Feeling agitated, stressed, or hot? Try sheetali pranayama: yoga’s cooling breath.
This simple and straightforward breathing technique acts like a natural air conditioning system, making it especially useful in the approaching hot summer months. When you roll your tongue and inhale, you’ll feel icy cold air being drawn in. In fact, the name of this pranayama exercise is derived from its root word sheet, which means cold. The word sheetal means ‘that which is calm, passionless, and soothing’, and just a few rounds of this breath cools both body and mind.
When to practice sheetali pranayama:
– If you’re feeling hot at the end of your yoga session, practice sheetali pranayama to restore the body’s temperature balance.
– Practice it anytime you’ve got the sensation of overheating.
– Use it to reduce acidity and burning sensations.
– Practice just before sleep to bring about mental tranquility and muscular relaxation.
– If you’re agitated or angry, use this breath to cool your mind.
When not to practice sheetali pranayama:
– If you have chronic constipation, low blood pressure, a cold, or respiratory disorders.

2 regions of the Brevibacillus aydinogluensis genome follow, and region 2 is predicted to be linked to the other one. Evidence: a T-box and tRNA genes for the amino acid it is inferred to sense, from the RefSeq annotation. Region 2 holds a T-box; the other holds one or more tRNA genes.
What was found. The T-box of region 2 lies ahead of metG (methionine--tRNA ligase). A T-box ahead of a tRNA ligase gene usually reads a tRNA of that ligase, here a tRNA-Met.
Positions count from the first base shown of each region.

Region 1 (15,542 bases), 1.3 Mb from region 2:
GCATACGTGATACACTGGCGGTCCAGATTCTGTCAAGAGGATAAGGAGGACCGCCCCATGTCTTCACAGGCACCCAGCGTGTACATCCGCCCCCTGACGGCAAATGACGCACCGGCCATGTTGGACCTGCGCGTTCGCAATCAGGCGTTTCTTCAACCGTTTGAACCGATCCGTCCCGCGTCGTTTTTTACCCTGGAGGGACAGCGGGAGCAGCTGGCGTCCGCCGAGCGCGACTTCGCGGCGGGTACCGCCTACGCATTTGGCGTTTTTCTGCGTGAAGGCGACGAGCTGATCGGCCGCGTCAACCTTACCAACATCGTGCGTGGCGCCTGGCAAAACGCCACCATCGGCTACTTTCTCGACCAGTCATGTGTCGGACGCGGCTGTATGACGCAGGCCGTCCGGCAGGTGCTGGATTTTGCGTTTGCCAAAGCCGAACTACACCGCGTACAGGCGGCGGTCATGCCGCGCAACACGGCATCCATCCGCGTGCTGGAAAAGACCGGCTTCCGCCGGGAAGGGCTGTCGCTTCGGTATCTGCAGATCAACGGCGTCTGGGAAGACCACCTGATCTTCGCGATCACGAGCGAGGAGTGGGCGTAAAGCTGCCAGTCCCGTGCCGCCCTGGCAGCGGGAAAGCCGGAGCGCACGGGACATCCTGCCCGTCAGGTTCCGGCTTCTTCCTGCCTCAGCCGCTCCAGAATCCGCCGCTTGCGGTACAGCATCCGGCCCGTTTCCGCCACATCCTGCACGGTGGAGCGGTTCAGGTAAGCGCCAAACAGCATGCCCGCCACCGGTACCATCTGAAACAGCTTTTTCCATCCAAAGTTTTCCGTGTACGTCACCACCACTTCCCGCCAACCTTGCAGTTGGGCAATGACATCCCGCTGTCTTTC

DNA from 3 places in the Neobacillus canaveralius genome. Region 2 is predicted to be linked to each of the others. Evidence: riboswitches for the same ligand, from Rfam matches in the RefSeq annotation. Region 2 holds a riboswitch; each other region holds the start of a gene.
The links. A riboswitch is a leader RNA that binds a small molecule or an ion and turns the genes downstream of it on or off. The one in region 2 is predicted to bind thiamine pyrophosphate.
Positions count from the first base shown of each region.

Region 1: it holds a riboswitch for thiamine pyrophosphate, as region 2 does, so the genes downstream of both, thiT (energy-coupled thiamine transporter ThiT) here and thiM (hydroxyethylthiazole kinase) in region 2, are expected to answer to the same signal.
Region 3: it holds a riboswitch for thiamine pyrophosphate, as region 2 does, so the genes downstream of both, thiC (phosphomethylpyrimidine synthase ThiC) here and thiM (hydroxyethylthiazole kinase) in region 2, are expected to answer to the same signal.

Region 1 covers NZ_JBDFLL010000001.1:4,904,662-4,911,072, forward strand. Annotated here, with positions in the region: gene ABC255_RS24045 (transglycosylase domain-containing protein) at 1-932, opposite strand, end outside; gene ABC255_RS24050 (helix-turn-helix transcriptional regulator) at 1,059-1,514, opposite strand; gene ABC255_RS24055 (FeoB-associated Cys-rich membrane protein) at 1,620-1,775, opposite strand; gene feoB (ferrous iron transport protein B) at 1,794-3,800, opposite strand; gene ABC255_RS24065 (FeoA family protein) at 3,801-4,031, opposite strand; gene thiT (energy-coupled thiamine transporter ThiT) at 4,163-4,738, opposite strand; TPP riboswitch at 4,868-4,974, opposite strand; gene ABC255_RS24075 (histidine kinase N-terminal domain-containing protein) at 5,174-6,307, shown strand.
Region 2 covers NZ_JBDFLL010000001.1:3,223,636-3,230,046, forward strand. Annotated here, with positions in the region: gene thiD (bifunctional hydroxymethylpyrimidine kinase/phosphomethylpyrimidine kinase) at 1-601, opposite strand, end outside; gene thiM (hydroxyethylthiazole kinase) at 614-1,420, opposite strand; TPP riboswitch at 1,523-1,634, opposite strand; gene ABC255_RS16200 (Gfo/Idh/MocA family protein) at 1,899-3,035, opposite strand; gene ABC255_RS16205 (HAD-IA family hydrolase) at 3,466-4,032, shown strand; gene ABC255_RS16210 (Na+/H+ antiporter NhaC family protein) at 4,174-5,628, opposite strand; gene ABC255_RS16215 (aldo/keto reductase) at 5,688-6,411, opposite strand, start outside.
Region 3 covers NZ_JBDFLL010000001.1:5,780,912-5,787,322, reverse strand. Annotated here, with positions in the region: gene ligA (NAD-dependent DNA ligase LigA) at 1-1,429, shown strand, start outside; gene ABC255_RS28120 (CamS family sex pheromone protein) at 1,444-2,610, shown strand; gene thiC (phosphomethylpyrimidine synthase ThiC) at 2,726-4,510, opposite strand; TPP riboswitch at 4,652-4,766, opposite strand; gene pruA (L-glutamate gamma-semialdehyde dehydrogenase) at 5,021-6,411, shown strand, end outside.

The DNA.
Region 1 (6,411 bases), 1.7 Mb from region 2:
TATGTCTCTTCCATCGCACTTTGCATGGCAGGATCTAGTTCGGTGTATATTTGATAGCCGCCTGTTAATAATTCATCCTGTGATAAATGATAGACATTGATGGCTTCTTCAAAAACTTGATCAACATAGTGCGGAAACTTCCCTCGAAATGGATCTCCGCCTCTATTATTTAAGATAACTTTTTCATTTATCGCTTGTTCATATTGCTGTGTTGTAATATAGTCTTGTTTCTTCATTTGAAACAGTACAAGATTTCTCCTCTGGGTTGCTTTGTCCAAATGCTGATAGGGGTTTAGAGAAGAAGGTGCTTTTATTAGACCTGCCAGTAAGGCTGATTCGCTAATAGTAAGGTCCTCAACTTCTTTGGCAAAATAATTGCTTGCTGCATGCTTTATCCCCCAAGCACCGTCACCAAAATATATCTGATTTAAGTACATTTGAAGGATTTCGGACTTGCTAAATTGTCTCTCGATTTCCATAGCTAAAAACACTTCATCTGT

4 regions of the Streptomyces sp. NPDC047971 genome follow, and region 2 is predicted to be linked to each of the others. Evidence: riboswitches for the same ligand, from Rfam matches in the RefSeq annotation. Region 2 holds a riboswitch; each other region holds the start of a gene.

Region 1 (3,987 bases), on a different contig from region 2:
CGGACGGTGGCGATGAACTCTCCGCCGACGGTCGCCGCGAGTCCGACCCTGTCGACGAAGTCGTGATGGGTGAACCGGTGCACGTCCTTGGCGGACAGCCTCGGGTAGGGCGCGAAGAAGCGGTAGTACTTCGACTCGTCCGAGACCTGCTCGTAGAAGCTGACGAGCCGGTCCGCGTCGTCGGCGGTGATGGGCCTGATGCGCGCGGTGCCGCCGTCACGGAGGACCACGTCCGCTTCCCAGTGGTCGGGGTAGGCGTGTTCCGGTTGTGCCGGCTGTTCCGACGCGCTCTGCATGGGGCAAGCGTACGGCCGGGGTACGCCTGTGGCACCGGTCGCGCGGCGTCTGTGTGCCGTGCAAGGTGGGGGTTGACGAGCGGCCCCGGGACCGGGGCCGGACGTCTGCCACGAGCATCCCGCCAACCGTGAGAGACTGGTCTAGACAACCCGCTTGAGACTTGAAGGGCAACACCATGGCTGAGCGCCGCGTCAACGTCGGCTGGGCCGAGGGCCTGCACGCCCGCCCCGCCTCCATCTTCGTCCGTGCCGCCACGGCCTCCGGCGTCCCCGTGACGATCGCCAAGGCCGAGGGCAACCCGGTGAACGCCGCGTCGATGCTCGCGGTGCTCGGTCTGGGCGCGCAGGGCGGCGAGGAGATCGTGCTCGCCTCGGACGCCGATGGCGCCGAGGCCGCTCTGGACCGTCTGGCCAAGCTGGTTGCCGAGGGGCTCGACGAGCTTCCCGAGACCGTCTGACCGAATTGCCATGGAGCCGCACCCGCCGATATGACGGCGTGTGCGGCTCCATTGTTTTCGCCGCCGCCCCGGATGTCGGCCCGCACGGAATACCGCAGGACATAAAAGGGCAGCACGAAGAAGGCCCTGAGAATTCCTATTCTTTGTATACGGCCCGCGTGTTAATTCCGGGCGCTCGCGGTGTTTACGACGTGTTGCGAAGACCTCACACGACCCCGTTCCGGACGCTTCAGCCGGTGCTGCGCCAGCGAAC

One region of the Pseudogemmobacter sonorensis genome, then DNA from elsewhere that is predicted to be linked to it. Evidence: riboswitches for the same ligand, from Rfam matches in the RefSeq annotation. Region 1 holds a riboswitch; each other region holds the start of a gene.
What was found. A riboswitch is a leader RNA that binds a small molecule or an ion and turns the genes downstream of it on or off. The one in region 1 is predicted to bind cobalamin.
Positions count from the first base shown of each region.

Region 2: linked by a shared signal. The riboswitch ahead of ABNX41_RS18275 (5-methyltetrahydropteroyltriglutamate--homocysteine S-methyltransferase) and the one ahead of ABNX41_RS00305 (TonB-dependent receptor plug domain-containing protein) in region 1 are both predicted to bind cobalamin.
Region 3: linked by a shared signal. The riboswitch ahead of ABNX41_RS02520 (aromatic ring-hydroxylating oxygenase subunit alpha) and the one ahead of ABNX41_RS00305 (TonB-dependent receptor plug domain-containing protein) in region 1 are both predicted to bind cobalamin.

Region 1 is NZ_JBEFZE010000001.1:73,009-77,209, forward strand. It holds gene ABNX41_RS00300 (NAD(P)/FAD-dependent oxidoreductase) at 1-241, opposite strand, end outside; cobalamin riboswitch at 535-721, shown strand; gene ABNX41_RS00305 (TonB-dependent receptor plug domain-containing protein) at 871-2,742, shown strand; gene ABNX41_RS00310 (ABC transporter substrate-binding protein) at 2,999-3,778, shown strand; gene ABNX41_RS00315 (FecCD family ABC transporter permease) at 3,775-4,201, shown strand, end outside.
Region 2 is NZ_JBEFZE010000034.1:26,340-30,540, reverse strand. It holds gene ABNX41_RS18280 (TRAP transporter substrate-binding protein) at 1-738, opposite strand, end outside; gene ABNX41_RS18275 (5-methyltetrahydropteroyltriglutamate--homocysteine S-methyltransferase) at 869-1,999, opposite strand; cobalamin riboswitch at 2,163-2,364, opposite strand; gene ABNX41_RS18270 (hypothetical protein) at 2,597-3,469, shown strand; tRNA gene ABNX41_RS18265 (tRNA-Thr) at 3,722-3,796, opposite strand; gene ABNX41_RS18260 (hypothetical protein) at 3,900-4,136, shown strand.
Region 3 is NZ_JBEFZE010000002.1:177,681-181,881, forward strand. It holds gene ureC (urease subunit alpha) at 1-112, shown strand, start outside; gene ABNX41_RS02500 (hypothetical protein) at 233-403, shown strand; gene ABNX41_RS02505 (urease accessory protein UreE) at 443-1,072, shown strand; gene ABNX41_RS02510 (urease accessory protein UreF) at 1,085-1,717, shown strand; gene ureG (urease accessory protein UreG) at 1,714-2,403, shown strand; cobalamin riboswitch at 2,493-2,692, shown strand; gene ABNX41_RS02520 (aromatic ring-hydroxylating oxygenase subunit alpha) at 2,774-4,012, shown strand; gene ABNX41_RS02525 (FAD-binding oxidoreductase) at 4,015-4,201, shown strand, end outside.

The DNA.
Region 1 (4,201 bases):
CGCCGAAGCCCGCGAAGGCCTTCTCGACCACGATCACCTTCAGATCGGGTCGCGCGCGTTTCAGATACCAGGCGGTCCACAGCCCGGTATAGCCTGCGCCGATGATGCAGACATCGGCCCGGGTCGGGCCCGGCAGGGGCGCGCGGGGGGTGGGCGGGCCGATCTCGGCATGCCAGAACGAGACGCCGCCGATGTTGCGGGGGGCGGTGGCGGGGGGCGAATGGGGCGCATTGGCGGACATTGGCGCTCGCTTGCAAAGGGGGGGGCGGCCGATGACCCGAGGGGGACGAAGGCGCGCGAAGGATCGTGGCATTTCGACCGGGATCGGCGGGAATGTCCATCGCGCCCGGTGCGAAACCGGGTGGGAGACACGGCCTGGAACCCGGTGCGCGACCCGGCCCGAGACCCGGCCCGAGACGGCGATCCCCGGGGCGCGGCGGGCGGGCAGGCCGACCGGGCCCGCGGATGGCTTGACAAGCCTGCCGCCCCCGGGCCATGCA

– During winter or cold climates.
How to do sheetali pranayama:
Sit with your legs crossed, or in any comfortable seated position.
Close your eyes.
Roll your tongue to form a tube.
Inhale slowly and deeply through your tongue.
Close your mouth and exhale through your nose– this is one round.
Practice between 9 and 15 rounds.
If you can’t roll your tongue, open your lips and inhale through clenched teeth. This breath, called sheetkari pranayama, has the same cooling effect.
Yoga has the potential to transform both body and mind– sheetali pranayama being a great example.
Check out my ebook Yoga for Health and Happiness for more pranayama exercises, asanas, and yoga guidance for a practice that truly serves you.
Reference: Swami Satyananda Saraswati. Asana Pranayama Mudra Bandha. Bihar, India: Yoga Publications Trust, 2008.